In danger of becoming a reservoir bagger I diverted briefly to cycle along the dam of Balderhead Reservoir and then resumed the planned route by heading over a moor, the highest point of the ride at 1,556ft, and into Lunedale. A farm nestling in a hollow looked so lonely and surrounded by empty moorland I felt that I was much further away from civilisation than I actually was. Two mysterious concrete sighting towers with what look like iron handles on top of them were erected to aid construction of water mains leading from Selset Reservoir. I swept down through a forest and emerged at old road sign denoting the former North Riding of Yorkshire which used to extend this far. Fittingly, the landscape has the feel of a remote border post about it.


Blackton Reservoir

My next stop, the Grassholme visitor centre, explained more about the water supply network. Not surprisingly, reservoirs partly owe their location to the high volume of rainfall in the area. If this point has already been driven home on your ride then the centre is the ideal sanctuary. The small exhibition room is as cosy as a hostel common room and has a great view over the reservoir and, on the other side of the block, is a café and shop.

When Hury and Grassholme opened in the 1880s and 1915 respectively the Tees Valley Railway was already well established. It closed in the 1960s and now provides an off-road alternative from Mickleton back to the start. Be warned: the number of gates en route makes the line more of a stopping than express service. The best bit is the unexpected Balder Viaduct over a deep river valley near Cotherstone. It was good to be off-road but I was sad to exchange the untamed wilds of the dales for dog walking country.

Romaldkirk church

Romaldkirk church

The railway path halts briefly at Romaldkirk since part of the former line crosses private land but the diversion into the village is anything but a hardship. In fact, Romaldkirk is a real gem and it would have been a great pity to have missed it boasting, as it does, stone cottages around three greens, a mini-cathedral of a church, pair of stocks, water pump and two pubs. The watercourse nearby is called Beer Brook. This is my kind of place. With just two miles of the route remaining I could afford to relax and linger as long as I liked. Perfect timing at the conclusion of a perfect ride.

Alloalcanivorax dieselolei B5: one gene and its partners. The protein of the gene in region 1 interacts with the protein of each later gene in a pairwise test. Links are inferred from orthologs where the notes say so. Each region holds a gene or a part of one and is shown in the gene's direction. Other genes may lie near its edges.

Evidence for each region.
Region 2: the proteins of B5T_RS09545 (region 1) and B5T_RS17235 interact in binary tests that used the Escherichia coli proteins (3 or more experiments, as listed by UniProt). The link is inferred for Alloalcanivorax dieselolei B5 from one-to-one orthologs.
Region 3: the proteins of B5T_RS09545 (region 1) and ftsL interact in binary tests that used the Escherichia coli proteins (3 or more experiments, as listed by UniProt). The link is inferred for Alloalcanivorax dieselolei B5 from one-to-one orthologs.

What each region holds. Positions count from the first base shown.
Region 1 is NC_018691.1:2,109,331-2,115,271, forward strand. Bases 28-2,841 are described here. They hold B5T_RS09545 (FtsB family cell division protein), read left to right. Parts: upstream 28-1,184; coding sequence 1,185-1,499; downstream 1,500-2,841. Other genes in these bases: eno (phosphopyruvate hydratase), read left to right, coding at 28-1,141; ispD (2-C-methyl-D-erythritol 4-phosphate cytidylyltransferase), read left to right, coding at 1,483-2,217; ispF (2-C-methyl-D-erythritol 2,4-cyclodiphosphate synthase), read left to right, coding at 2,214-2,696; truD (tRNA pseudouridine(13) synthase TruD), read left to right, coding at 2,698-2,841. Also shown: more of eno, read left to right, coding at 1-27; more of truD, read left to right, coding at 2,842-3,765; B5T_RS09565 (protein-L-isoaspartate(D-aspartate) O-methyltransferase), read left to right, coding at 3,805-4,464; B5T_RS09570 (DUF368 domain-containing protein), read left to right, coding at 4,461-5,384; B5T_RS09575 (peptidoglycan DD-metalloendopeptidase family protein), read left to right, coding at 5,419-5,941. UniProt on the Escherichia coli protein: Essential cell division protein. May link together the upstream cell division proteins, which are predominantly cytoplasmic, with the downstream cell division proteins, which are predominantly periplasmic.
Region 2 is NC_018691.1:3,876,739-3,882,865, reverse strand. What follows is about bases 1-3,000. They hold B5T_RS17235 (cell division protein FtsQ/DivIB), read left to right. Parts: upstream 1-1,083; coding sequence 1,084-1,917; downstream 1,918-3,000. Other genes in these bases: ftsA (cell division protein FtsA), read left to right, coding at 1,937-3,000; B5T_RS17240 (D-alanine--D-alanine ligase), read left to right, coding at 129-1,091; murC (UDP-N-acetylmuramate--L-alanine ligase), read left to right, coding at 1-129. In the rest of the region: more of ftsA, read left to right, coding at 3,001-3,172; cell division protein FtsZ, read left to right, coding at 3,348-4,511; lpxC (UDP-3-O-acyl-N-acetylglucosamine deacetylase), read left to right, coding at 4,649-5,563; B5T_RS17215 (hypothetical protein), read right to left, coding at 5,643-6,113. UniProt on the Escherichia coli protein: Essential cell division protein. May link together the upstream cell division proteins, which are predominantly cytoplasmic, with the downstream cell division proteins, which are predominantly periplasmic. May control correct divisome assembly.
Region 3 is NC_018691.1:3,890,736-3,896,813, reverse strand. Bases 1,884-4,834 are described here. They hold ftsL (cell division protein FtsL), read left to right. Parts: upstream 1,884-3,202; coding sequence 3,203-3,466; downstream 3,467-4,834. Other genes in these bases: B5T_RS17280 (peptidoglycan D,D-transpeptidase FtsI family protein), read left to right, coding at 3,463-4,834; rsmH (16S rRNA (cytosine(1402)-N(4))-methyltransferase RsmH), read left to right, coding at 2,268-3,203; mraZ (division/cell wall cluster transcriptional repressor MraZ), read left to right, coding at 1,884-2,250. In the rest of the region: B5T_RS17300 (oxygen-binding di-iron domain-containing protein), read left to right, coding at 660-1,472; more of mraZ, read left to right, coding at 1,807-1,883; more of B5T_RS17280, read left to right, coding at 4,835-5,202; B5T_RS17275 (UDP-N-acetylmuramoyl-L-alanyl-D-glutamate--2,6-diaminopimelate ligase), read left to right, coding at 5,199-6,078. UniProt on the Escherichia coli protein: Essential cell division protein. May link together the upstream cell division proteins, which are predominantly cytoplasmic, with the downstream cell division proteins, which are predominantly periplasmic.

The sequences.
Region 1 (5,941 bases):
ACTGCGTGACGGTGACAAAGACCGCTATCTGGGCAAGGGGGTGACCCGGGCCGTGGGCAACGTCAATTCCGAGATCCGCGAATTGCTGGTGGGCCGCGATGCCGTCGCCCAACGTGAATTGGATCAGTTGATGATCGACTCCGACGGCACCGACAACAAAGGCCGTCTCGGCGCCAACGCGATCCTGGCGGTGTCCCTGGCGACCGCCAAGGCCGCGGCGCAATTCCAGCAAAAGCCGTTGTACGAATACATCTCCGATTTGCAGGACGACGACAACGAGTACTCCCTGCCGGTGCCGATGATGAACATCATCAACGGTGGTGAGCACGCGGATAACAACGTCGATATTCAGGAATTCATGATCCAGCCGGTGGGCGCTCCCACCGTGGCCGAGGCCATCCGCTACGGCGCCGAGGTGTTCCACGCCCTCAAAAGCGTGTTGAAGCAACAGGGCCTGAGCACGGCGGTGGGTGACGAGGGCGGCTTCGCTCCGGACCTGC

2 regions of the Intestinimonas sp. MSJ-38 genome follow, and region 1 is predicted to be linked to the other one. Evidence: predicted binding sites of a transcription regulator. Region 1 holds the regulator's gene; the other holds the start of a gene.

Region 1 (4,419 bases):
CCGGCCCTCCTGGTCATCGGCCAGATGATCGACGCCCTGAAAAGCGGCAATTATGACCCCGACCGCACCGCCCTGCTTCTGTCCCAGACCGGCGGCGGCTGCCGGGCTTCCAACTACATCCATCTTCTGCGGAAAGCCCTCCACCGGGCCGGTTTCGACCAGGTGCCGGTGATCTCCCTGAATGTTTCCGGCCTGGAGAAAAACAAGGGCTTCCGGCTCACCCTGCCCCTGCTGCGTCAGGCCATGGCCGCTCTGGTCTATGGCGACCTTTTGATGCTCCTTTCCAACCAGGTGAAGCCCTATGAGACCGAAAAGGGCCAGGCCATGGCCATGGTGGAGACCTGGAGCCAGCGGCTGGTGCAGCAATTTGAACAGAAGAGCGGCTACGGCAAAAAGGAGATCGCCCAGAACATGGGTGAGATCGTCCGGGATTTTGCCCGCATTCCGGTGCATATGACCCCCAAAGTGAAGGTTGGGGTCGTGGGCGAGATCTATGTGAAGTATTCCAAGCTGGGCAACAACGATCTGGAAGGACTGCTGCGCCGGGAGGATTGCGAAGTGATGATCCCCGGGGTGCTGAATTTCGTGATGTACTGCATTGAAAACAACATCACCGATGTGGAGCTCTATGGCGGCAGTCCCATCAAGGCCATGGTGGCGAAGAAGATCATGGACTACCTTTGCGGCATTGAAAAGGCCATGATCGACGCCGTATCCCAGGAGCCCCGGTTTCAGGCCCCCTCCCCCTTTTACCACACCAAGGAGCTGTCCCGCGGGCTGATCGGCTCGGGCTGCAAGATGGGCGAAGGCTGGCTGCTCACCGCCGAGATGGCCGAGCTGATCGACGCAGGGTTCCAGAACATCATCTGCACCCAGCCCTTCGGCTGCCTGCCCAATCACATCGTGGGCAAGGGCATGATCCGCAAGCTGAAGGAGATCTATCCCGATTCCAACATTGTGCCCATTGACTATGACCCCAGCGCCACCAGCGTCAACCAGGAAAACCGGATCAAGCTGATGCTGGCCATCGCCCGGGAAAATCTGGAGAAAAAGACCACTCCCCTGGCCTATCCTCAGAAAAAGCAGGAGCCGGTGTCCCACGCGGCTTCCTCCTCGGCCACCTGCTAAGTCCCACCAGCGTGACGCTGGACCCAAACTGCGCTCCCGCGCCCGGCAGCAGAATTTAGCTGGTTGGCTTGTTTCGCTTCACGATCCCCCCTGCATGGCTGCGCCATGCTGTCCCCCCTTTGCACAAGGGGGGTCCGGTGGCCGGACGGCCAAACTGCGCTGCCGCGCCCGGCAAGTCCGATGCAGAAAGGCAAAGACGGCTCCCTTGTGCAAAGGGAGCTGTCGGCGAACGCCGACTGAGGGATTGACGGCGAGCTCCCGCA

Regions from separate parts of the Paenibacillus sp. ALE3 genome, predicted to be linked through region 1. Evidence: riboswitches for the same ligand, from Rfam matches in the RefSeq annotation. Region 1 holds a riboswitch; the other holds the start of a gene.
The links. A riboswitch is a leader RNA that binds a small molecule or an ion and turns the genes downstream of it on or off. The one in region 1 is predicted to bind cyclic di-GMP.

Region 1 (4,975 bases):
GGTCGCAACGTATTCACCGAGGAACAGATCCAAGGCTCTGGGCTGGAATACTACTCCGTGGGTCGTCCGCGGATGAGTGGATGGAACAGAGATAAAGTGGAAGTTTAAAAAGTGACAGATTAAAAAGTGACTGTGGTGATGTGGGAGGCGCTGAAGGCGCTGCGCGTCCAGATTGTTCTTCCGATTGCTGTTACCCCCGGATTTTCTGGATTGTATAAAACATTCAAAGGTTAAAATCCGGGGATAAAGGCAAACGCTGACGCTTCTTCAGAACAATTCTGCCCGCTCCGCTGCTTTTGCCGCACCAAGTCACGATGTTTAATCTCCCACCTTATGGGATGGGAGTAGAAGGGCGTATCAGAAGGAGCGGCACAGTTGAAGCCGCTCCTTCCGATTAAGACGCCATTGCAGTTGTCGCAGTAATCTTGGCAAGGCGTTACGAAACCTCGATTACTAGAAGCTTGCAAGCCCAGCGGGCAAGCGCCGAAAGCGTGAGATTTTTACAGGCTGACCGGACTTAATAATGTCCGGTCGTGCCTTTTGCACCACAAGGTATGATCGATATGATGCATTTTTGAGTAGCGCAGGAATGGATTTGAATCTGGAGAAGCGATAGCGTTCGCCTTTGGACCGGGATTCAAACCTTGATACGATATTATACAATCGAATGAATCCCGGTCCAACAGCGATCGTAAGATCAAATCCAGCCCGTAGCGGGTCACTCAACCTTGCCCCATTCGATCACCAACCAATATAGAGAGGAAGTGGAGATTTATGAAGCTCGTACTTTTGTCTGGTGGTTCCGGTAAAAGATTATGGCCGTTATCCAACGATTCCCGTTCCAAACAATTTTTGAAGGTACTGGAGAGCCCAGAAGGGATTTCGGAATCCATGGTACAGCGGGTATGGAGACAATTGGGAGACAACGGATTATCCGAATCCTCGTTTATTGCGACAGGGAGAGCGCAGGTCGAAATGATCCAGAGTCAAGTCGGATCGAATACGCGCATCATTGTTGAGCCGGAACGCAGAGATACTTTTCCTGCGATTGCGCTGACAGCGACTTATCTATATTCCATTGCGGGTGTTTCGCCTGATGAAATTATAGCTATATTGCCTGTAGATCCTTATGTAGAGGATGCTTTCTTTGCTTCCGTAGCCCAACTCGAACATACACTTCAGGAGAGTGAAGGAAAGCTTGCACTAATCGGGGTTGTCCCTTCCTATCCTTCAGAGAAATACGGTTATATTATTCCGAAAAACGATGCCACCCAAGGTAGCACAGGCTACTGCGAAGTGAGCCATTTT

Fact file

Distance: 18 miles.

Time: 3 hours.


IMG_2168From the green in the centre of Cotherstone cycle north through the village and fork left signed to ‘Hury and Blackton Reservoirs’. Keep following these signs all the way to Clove Lodge Farm. Where the road ends continue ahead along a bridleway passing through the farm via two gates. Follow the bridleway (a distinct track) beside a dry stone wall up to the brow of a hill and descend into the valley. Pass over two bridges then bear sharp right along a grassy track to Low Birk Hat Farm. Bear left and through a gate and then cycle up a Tarmac lane passing Hannah’s Barn to the road. To check out Balderhead Reservoir turn left or, to carry on, turn right. Soon turn left signed ‘Grassholme 2’. Pass through a gate and over a cattle grid then descend sharply through a forest to Grassholme Reservoir. At a crossroads turn right (unsigned). Pass the Grassholme visitor’s centre and café and head towards Mickleton. Shortly before reaching the village, leave the route and descend via steps to the right to join the railway path towards Romaldkirk. After a very steep incline the track reaches the road. Turn left and into Romaldkirk. At a crossroads in the village centre turn right and right again (signed ‘Balderdale, Hury and Hunderthwaite’) to rejoin the railway path. Follow it over the viaduct and across a road then, at the next junction, turn left onto the road into Cotherstone.

Map: here

Pubs and grub:

IMG_2169The Fox and Hounds Country Inn, Cotherstone. 01883 650241.
The Red Lion, Cotherstone. 01883 650236.
The Crown, Mickleton. 01833 640381.
The Rose and Crown, Romaldkirk. 01833 650213.
The Kirk Inn, Romaldkirk. 01833 650260.
The Coach House coffee shop at Egglestone Hall. 01833 650553.